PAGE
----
Several experiences have led me to believe that there may also be a publishing type and I’m curious to know what others think. I’ve been quite surprised at some authorly discussions of late and wondered how there could even be controversy… yet, there is. What follows are qualities I think a writer needs to possess in order to seek publication. Notice, I didn’t say write. Anyone, literally, can put pen to paper and write. This is taking your hope, your dream, to the next level.
- Must love to read. This discussion has been raging over at a marketing loop of authors I follow. Several have complained that there are actual people who think they can craft a novel but hate reading. I find this problematic on several levels. First, I think writing is born from an enjoyment of reading. Your pulse has pounded at an author’s musings and you wonder if you could pull off such a feat. You’ll need to read extensively in the genre you hope to publish in if for no other reason than to know what’s being published. Reading in other genres will help your writing grow. Next, will be reading agent/editor’s submission guidelines. Really, the reading list is extensive.
- Must be able to multitask. Consider the following if you’re blessed enough to get a multi-book contract. Researching your next series, writing one book, and editing one (or more) novels at one time. Add to that blogging at several sites and developing your marketing strategy for your novel when it is released. Oh, and then there is likely your family, church and full-time job to add into the mix. What else should be on this list?
- Be able to organize. See #2.
- Must be able to follow direction. Agents and editors lament often about getting material they just don’t need or didn’t request. This is a waste of their time and you don’t want to be the thorn in their heel. If they ask for a one page synopsis—that’s what they actually mean and it’s not open for your interpretation. It’s not a challenge from them to you to get them to change their mind. The ability to do this will aid a lot in your developing a well-respected, professional reputation.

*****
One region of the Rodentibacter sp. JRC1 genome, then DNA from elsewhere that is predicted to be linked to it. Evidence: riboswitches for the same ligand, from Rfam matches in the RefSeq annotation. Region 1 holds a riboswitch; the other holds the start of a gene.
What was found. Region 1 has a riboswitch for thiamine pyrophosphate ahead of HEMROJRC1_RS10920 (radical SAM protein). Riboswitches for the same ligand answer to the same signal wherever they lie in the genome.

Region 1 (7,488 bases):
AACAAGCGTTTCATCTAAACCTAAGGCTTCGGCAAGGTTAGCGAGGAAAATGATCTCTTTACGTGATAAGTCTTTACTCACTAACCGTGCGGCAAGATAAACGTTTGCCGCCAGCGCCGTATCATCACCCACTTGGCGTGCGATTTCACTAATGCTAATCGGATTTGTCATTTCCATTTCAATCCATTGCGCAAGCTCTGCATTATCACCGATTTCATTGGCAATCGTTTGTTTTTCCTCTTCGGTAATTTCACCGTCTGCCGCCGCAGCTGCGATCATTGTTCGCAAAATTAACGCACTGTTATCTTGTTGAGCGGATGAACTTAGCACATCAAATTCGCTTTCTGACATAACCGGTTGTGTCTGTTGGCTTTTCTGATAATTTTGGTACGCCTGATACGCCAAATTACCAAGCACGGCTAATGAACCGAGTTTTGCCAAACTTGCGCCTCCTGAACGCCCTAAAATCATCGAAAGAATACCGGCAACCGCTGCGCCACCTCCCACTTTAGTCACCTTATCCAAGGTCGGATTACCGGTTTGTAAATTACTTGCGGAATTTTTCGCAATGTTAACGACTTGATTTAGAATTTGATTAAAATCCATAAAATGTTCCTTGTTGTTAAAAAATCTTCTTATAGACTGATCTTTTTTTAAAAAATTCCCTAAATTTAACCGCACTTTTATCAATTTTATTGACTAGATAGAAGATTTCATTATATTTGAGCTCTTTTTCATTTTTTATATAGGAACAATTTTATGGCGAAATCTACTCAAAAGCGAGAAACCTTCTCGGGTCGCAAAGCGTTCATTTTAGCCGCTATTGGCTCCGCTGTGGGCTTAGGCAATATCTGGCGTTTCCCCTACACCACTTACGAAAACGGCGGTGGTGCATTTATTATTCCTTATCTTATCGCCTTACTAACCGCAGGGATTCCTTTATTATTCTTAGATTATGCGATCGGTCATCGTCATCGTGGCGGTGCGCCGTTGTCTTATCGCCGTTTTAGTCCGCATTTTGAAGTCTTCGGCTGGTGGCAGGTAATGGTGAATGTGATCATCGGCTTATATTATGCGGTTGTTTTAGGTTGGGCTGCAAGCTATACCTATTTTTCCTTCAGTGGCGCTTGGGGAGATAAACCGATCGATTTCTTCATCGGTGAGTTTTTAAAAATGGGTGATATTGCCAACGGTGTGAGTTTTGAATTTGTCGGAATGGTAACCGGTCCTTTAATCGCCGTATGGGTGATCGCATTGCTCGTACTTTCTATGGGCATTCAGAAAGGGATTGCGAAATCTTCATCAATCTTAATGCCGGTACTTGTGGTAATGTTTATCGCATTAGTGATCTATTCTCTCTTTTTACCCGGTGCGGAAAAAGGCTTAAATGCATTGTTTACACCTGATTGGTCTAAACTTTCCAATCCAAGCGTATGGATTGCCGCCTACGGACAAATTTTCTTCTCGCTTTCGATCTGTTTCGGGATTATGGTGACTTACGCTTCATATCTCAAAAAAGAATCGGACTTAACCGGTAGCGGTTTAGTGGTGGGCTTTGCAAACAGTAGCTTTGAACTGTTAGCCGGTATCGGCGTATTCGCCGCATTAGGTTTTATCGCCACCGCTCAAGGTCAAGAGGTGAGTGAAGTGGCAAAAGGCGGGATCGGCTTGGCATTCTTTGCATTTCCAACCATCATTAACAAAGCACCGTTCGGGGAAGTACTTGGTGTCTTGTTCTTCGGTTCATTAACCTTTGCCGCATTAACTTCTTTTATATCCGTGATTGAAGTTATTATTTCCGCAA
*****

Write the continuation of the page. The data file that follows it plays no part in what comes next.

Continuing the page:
- You know how much more you need to learn. A continual love for learning is definitely a must if pursuing publication. I know I had a minor heart attack when my agent asked me for a book proposal. What is that?!? Recently, I was having coffee with a good friend of mine who is also a writer and we were talking about the current state of our relative manuscripts. Needless to say, we both wanted to shred them at the time. I said to her, “You know, the more I write, the more I know how much more I need to learn.” Do you feel this way? Did you feel that way after your first book was published? I think I buy more books now on the writing craft than ever before.
Jordyn Redwood is a pediatric ER nurse by day, suspense novelist by night. She hosts Redwood’s Medical Edge, a blog devoted to helping contemporary and historical authors write medically accurate fiction. Her debut novel,Proof, has been endorsed by the likes of Dr. Richard Mabry, Lynette Eason, and Mike Dellosso to name a few. You can connect with Jordyn via her website at www.jordynredwood.net.
Proof: Dr. Lilly Reeves is a young, accomplished ER physician with her whole life ahead of her. But that life instantly changes when she becomes the fifth victim of a serial rapist. Believing it's the only way to recover her reputation and secure peace for herself, Lilly sets out to find--and punish--her assailant. Sporting a mysterious tattoo and unusually colored eyes, the rapist should be easy to identify. He even leaves what police would consider solid evidence. But when Lilly believes she has found him, DNA testing clears him as a suspect. How can she prove he is guilty, if science says he is not?